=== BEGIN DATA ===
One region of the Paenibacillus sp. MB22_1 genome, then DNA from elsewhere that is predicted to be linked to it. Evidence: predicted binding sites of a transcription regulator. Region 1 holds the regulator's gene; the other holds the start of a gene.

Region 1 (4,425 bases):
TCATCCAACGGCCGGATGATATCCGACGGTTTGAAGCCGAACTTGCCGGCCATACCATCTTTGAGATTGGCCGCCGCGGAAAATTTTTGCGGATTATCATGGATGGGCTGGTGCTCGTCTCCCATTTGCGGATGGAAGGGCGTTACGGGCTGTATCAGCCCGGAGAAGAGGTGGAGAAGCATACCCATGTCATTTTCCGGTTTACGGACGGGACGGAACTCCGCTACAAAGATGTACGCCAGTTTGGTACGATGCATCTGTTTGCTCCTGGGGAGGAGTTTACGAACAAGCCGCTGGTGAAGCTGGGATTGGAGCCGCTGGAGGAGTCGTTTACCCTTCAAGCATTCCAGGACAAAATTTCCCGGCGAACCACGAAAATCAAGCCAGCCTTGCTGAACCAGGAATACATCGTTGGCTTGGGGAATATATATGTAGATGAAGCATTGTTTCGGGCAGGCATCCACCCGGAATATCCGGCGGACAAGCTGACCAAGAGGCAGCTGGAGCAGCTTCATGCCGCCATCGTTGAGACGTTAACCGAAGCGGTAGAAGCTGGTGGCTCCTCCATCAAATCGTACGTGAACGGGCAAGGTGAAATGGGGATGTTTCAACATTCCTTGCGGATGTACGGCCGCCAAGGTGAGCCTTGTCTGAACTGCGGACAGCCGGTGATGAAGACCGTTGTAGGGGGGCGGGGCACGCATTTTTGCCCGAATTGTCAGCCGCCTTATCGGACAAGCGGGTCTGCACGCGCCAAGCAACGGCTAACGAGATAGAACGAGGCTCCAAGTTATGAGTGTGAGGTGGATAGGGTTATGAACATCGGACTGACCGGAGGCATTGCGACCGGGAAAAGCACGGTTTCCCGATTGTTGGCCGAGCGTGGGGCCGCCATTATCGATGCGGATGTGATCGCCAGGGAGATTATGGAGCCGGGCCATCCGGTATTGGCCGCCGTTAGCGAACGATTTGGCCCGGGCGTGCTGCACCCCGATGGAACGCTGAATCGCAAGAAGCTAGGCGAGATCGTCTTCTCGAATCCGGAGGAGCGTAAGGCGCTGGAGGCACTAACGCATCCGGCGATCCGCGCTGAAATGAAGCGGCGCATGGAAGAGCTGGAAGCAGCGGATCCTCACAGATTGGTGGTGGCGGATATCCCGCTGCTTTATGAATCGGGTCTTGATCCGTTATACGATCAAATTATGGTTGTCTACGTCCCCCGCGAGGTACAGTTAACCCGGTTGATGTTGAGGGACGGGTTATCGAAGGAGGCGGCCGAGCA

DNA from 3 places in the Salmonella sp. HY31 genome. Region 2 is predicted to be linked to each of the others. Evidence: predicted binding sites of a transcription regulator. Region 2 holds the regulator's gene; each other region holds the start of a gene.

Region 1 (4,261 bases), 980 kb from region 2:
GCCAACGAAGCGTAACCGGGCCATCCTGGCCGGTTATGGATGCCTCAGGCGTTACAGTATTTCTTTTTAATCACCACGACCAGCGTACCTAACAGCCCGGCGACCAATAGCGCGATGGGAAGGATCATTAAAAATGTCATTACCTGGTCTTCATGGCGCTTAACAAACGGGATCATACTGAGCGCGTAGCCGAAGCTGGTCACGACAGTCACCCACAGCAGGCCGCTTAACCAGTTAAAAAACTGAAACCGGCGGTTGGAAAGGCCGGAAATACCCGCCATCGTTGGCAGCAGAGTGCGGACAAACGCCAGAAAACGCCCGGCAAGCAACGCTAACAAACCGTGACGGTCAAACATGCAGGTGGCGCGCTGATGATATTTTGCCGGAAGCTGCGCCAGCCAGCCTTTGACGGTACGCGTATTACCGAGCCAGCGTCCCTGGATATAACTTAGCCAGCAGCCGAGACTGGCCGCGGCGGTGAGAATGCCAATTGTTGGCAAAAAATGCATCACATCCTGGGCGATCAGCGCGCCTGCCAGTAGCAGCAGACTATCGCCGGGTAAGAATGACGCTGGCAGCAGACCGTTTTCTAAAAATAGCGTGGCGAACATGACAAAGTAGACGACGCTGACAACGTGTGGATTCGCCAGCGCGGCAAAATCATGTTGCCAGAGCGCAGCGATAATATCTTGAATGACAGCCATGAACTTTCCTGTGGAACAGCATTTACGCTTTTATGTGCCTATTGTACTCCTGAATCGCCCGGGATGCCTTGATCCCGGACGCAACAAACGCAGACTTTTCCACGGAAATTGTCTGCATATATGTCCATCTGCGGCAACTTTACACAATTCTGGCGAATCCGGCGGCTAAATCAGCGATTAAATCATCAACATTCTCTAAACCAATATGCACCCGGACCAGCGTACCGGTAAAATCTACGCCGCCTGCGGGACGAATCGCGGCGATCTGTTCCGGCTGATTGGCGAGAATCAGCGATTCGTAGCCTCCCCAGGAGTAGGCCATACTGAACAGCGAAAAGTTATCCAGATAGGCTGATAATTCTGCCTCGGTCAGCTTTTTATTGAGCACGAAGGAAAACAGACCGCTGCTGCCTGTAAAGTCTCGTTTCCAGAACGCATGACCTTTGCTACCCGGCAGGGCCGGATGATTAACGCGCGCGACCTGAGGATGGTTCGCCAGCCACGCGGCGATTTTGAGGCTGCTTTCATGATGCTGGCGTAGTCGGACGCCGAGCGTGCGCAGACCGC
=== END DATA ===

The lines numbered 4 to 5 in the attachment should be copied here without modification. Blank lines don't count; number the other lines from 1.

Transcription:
DNA from 3 places in the Salmonella sp. HY31 genome. Region 2 is predicted to be linked to each of the others. Evidence: predicted binding sites of a transcription regulator. Region 2 holds the regulator's gene; each other region holds the start of a gene.

Region 1 (4,261 bases), 980 kb from region 2: